4. The view. We will create our view the exact same way regardless of whether we use Rx or not. This is important because it allows a designer to build the view without caring about how we go about getting our data. This is a typical and simple M-V-VM view that merely binds a property from the view model to a control on the view. The important thing to take away here is that using Rx in this example does not affect our view in any way, shape or form.

    <local:ViewModel />
<ScrollViewer VerticalScrollBarVisibility="Auto"> 
    <ItemsControl ItemsSource="{Binding RssItems}"> 
                    <HyperlinkButton Content="{Binding Title}" FontSize="16" NavigateUri="{Binding Link}" Margin="3" /> 
                    <StackPanel Orientation="Horizontal" Margin="3"> 
                        <TextBlock Text="Posted: " Foreground="Gray" /> 
                        <TextBlock Text="{Binding PublishDate}" Foreground="Gray" /> 
                    <TextBlock Text="{Binding PlainTextDescription}" TextWrapping="Wrap" Margin="3" />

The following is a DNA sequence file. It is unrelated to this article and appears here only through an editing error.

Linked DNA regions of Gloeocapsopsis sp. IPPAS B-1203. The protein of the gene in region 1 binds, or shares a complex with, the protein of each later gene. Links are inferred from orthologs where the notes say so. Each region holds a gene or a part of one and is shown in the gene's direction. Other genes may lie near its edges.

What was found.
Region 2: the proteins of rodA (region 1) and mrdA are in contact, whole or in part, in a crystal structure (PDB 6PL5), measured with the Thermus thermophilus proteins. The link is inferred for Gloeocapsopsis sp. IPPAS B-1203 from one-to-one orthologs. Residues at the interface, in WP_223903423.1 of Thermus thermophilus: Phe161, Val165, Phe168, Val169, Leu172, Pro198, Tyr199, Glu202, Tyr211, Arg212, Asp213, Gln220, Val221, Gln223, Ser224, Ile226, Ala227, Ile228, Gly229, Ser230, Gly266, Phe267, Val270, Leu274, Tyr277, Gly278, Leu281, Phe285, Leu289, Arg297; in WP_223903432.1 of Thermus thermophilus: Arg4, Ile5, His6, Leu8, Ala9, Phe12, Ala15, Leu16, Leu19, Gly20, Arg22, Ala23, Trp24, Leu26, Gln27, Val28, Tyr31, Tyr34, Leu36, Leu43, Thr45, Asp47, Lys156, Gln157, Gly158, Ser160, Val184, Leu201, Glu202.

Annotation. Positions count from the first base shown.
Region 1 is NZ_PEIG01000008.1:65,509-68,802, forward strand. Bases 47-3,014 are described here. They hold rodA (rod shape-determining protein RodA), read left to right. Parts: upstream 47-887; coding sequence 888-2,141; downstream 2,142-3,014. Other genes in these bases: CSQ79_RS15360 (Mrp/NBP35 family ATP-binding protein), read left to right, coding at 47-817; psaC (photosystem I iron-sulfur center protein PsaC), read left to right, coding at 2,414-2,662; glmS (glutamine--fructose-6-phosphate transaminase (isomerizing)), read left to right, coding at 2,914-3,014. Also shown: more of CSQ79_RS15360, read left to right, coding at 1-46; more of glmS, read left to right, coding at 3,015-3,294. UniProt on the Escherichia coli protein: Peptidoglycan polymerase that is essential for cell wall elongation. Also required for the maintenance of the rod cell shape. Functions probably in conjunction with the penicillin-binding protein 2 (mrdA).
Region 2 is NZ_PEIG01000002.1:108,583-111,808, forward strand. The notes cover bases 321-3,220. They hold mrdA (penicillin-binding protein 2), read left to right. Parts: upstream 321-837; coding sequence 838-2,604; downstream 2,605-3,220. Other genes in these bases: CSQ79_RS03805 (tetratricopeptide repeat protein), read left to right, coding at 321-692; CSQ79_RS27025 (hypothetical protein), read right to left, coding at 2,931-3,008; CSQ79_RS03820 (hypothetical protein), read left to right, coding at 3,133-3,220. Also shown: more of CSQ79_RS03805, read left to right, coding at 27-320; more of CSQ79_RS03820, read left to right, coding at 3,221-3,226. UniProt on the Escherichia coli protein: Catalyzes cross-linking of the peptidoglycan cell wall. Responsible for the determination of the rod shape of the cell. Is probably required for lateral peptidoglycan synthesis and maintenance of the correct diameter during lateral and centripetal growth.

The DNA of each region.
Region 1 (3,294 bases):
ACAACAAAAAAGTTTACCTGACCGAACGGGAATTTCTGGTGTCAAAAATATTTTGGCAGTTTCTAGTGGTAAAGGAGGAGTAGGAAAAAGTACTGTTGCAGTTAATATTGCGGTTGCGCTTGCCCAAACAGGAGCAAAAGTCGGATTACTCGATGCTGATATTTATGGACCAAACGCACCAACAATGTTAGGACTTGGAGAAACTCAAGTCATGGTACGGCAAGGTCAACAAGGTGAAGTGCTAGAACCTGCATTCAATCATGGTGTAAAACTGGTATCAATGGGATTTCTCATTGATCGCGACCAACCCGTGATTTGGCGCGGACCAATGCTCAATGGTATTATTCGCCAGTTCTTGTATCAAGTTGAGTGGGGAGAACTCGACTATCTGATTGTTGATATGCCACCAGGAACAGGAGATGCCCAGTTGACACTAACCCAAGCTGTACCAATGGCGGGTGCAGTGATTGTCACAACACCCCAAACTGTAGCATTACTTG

The view simply shows our RSS items in a templated ItemsControl and wraps the whole thing in a ScrollViewer.

5. The ViewModel’s public API. The ViewModel needs to provide RssItem objects, so all we need is a property that can be bound to the view:

private ObservableCollection<RssItem> rssItems;

private ObservableCollection<RssItem> rssItems;

public IEnumerable<RssItem> RssItems


    get { return rssItems; }


So far everything above is probably identical to how you would have built the app regardless of whether or not you were going to use Rx! This is all standard stuff but I wanted to list everything involved in order to stress just how much of your code and coding practices do NOT need to change in order to take advantage of Rx. Now we have most of the major pieces of our demonstration app all nice and isolated and ready to be used with or without Rx.

The only things left are the DataClient (the thing that actually goes and gets the RSS Xml and populates your model) and the code in the ViewModel to call that DataClient.

The DataClient: Rx Magic time!

public static IObservable<RssItem> GetRssItems(Uri Uri)



        (from request in Observable.Return(GetWebRequest(Uri))

        from response in Observable.FromAsyncPattern<WebResponse>(request.BeginGetResponse, request.EndGetResponse)()

        from item in Mapper.GetRssItems(XmlReader.Create(response.GetResponseStream())).ToObservable()